Well, I can see, I can see, I can see the story's starting to arc
- In series 1 of Spaced Daisy has aspirations of being a writer, but struggles with writer's block/lack of motivation and comes up with distractions for herself. This is highlighted in the last episode of season 1, where during an argument, Tim references several of the plots of previous episodes (to the backdrop of Tekken 2):
Daisy: I am not avoiding work!
Tim: Oh right OK, oh well, ooh let's have a party, ooh let's do some theater, ooh let's get a dog, ooh let's spend hours in front of our bedroom mirror BOGLING TO ASWAD!
Daisy: That was research!
- In a two-part episode of The Golden Girls, Blanche wants to write romance novels based on her life experiences, but doesn't know where or how to begin. What follows is one of the best exchanges on the show; here it is.
- Castle: The first episode has the eponymous mystery novelist kill off his most popular character and struggle when trying to write something. After helping the police solve a case connected to his novels, he makes an arrangement that allows him to tag along on Detective Kate Beckett's investigations for material to use in his books and ends up using Beckett as the basis for his new character.
- Voyagers!: In "Jack's Back", when the story starts, Arthur Conan Doyle has written only A Study in Scarlet and is unable to come up with anything further.
- The West Wing:
- Sam is told by Leo to write a birthday message for a minor official, a busywork task that would normally go to a junior staffer. When the President sends it back for a second draft, Sam starts to obsess over it and winds up roping in Toby in to "nail it." The shot of him scrunching a paper in his fist and pounding it on the desk shows up in one of the 'previouslies' next season.
- Toby, as a result of massive writing fatigue and nerves, falls victim to this on Bartlet's second inaugural address. He deals with it by setting his failed attempts on fire right there in his office.
- Million Yen Women: Shin, who writes for a living, struggles with it early in the series. His family situation is complicated enough that it would be more surprising if he wasn't suffering from it.
- In Bells Are Ringing, Jeffrey Moss almost kills himself struggling to write a play on his own and not getting anywhere.
- Happens with Rodolfo in the first act of La Bohème just before Mimì first knocks on his door. Rodolfo and Marcello are both afflicted by this in the fourth act (which uses the same music).
- The stage production of Newsies features a song called "Watch What Happens", centering on Katherine Plumber reflecting on what a great story her piece about the Newsboys Strike is going to be, if only she can figure out what she is doing and how she is going to write it.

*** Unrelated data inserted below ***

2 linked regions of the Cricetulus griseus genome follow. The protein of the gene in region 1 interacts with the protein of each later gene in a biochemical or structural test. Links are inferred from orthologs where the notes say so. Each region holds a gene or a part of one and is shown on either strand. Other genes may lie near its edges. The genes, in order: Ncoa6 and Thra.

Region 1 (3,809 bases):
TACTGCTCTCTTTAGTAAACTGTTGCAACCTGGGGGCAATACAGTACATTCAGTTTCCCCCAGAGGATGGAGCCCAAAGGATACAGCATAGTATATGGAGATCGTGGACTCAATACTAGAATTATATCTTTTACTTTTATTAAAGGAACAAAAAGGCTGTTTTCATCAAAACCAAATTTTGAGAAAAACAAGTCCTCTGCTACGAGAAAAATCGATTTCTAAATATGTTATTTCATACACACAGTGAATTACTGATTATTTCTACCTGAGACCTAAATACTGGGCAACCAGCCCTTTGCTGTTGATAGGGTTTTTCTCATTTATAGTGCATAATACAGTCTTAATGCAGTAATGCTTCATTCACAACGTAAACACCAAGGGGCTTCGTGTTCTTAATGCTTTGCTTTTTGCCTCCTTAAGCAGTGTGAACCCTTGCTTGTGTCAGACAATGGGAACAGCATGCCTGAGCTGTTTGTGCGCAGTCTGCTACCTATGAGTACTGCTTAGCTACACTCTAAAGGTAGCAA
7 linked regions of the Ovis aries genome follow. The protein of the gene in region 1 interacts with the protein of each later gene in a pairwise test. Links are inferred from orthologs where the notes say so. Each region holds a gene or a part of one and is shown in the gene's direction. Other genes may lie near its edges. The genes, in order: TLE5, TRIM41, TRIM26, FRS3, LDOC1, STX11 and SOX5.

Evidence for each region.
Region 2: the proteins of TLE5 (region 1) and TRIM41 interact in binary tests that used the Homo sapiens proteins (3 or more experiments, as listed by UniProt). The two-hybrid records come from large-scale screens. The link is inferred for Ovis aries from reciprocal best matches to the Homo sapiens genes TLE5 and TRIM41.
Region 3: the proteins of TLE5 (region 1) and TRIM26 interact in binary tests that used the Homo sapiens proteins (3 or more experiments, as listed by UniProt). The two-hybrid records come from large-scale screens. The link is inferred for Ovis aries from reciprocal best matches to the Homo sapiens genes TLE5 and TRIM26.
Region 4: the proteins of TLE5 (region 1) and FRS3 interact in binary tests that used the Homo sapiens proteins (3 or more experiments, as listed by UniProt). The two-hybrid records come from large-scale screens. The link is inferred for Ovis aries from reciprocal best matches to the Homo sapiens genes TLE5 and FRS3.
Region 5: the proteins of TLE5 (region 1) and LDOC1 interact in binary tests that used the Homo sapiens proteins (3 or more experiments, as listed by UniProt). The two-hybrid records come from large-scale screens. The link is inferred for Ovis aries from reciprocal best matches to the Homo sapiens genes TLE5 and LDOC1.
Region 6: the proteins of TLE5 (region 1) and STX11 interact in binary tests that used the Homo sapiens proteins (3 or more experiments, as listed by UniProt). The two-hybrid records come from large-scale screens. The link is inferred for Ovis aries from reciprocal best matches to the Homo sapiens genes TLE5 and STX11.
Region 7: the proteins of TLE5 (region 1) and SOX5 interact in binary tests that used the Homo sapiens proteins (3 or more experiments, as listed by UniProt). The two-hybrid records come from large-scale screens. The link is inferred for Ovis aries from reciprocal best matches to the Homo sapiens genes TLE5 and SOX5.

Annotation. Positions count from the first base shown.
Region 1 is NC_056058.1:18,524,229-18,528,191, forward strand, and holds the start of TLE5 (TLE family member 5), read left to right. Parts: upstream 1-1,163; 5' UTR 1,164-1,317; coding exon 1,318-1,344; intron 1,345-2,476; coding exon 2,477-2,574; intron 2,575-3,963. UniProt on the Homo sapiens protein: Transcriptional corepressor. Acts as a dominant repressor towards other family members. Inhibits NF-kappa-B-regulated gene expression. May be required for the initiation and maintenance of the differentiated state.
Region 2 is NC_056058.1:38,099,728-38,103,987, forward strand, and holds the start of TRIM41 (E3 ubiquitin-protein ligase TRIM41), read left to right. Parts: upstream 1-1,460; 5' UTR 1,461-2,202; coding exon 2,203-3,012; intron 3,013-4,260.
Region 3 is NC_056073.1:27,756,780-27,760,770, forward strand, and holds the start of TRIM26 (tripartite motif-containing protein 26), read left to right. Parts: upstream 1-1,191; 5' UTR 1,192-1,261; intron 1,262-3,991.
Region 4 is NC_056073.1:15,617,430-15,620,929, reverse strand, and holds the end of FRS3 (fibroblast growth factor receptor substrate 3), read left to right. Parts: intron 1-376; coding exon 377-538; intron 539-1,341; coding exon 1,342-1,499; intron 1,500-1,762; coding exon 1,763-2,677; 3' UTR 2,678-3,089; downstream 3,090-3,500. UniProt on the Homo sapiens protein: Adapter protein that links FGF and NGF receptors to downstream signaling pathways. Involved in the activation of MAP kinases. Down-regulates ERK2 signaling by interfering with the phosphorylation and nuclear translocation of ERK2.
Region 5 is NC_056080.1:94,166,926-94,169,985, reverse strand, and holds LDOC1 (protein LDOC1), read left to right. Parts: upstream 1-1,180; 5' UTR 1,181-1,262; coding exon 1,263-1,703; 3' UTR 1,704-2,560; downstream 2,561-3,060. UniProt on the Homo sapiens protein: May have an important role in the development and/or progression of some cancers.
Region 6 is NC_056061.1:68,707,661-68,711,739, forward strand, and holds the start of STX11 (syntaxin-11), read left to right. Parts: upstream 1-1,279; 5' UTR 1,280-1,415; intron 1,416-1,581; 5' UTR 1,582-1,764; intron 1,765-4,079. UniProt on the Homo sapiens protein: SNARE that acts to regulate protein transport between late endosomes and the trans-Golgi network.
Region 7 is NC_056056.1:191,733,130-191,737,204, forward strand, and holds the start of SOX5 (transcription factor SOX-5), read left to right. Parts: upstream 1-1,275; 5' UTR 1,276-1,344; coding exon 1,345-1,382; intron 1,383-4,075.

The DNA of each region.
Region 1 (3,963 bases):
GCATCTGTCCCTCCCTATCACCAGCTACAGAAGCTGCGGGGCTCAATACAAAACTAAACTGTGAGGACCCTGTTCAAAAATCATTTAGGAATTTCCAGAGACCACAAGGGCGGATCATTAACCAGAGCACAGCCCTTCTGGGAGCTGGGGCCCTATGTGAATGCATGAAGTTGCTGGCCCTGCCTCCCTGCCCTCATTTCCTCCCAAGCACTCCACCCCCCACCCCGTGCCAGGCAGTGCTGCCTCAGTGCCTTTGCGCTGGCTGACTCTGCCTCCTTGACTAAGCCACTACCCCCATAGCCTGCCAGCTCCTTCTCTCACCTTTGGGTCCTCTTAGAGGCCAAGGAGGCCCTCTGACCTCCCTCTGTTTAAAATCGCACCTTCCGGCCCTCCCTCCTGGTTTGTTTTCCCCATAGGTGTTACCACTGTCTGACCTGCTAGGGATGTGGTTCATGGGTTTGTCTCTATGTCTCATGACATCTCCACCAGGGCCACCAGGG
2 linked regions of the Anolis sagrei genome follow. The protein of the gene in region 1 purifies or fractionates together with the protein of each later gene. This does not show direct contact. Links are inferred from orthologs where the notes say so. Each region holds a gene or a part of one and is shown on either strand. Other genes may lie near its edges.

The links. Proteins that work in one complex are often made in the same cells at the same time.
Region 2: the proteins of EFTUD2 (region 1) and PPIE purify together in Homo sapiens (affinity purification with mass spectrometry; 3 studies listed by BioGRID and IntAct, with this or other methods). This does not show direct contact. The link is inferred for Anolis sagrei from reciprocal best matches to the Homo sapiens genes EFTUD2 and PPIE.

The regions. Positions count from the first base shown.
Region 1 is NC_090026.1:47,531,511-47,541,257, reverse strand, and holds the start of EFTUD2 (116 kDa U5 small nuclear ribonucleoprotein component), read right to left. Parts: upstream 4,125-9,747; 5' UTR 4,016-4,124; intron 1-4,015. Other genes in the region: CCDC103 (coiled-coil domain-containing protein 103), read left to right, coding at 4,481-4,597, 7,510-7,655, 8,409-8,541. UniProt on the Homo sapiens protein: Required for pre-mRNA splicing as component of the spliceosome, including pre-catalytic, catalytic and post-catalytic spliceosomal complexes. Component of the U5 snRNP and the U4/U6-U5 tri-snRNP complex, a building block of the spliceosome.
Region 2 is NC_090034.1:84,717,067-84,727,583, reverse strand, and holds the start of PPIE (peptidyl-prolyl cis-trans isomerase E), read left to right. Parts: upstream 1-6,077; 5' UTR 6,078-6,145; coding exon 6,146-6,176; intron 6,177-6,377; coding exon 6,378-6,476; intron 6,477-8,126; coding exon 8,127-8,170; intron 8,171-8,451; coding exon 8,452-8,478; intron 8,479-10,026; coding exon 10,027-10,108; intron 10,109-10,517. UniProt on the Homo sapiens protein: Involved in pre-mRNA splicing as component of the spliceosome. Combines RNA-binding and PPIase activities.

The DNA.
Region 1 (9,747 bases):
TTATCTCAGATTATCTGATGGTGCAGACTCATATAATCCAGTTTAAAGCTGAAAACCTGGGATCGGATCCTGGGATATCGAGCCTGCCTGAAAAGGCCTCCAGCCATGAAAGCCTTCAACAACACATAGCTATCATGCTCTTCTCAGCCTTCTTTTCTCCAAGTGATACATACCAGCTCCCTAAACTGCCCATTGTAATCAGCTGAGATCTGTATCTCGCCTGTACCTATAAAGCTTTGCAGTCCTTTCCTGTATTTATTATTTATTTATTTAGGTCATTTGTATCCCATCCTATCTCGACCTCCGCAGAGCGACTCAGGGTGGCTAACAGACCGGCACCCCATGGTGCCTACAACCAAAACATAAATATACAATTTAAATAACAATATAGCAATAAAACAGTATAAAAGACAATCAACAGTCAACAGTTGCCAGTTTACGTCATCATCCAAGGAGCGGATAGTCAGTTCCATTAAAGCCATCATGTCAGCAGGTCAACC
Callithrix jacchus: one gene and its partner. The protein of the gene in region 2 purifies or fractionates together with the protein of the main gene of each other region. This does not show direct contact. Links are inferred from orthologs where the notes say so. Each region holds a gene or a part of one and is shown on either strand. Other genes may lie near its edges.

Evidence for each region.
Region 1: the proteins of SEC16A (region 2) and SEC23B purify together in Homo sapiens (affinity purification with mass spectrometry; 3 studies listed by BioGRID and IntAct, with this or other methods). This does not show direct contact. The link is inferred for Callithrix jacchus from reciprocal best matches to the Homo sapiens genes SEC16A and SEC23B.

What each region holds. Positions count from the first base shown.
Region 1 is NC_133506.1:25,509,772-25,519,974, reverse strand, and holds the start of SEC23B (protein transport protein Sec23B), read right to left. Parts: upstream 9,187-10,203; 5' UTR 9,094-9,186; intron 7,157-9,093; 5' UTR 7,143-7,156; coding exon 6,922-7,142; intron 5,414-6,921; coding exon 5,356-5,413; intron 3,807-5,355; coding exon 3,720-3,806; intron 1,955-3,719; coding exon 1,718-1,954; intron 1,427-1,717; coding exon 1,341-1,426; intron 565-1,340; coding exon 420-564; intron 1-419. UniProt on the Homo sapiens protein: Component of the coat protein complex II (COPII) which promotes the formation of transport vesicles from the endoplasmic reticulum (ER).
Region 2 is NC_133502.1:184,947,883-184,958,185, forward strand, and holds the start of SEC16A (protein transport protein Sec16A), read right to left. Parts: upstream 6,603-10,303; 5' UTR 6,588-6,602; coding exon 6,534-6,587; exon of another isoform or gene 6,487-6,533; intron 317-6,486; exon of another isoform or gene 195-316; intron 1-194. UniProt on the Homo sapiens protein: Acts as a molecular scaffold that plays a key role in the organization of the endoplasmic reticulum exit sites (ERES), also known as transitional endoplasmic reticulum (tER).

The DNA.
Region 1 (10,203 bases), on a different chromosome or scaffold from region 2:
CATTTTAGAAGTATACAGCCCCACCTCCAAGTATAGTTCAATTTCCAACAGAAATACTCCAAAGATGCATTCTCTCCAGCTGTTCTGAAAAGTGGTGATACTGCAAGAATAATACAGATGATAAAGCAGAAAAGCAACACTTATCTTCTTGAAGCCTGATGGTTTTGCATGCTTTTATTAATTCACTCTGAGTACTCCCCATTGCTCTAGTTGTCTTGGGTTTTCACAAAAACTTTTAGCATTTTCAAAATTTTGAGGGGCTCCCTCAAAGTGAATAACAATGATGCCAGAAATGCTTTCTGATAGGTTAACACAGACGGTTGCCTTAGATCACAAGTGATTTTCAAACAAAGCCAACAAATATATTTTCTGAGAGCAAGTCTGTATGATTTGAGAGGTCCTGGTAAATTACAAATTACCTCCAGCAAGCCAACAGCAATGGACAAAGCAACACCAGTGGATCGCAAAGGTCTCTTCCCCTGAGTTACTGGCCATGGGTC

- 1776: Jefferson has considerable trouble with the Declaration, to the consternation of Adams.
John Adams: Do you mean to say that it is NOT YET FINISHED?Thomas Jefferson: No sir. I mean to say that it is not yet begun.
- Spalding Gray's one-man show Monster in a Box is a ninety-minute account of all of the things that Gray did while he was supposed to be finishing a novel.
- Persona 5
- Yusuke claims that his mentor and adoptive father, Madarame, is suffering this at the moment, and Madarame's disciples, Yusuke included, are offering him their work in order to help him overcome it. In reality, Madarame is a plagiarist who has stolen every work he's presented, including his Magnum Opus, and Yusuke is in denial about it.
- Yusuke himself suffers this as a result of being plagued by doubts over whether it is acceptable to produce art with the expectation of personal gain. His problem is compounded considering that in order to keep his art scholarship, he needs to continue producing art.
- Persona Q2: New Cinema Labyrinth stars Hikari, an aspiring filmmaker. As a result of severe personal problems, from being ostracized at school to her aunt and uncle disapproving of her pursuits, she eventually snaps and is unable to continue work on her project. She ultimately recovers with the help of the protagonists.
- Like Calvin and Hobbes above, El Goonish Shive has a physical big square writer's block show up in some of the non-canon strips. In this case, it's Shive lampshading his own writer's block. And once in-story (sort of). He even made two backgrounds with it.
- In Dominic Deegan, a variation occurs as one of Gregory's friends suffers from this while trying to write lyrics for a song.
- Lego webcomic Irregular Webcomic! presents another literal case, but, as shown a few strips later this one is not so bad.
- Sketch Comedy begins with the author struggling with cartoonist's block. Coming strong right out of the gate!
- Another literal lampshading: In one VG Cats strip, pantsman is being taunted by one of these.
- In Sinfest, Slick can't write anything.
- An episode of the Beetlejuice cartoon featured Edgar Allan Poe having writer's block.
- One episode of Muppet Babies has Gonzo trying to write a story, and has trouble writing, which shows up as a giant writer's block in-story. The solution? Writer's Termites.
- An episode of Kappa Mikey had Guano getting writer's block, to the point where he can't even type his own name.
- Poet Smurf dealt with writer's block in The Smurfs episode "Poet's Writer's Block".
- In season 4 of Metalocalypse, Nathan Explosion undergoes a bad case of songwriter's block. This is particularly bad for him because the economic health of the world is dependent on Dethklok, and Nathan destroyed the master of their next album after a freak storm sank all of the ships transporting the copies. How he gets over his writer's block is perhaps worth mentioning. He's forced into a situation where he either writers a new song on the spot or has to suck off a sultan looking for a new harem. Seems like pretty good motivation.
- The episode "Procrastination" of SpongeBob SquarePants involved the title character's essay assignment for Mrs. Puff's driving school. He couldn't think of what to write so kept putting it off by doing chores around his house and, eventually, putting a giant illuminated T at the beginning of his essay. Finally, he realizes that the stupid things he's been doing all fit the essay topic as well and gets them down.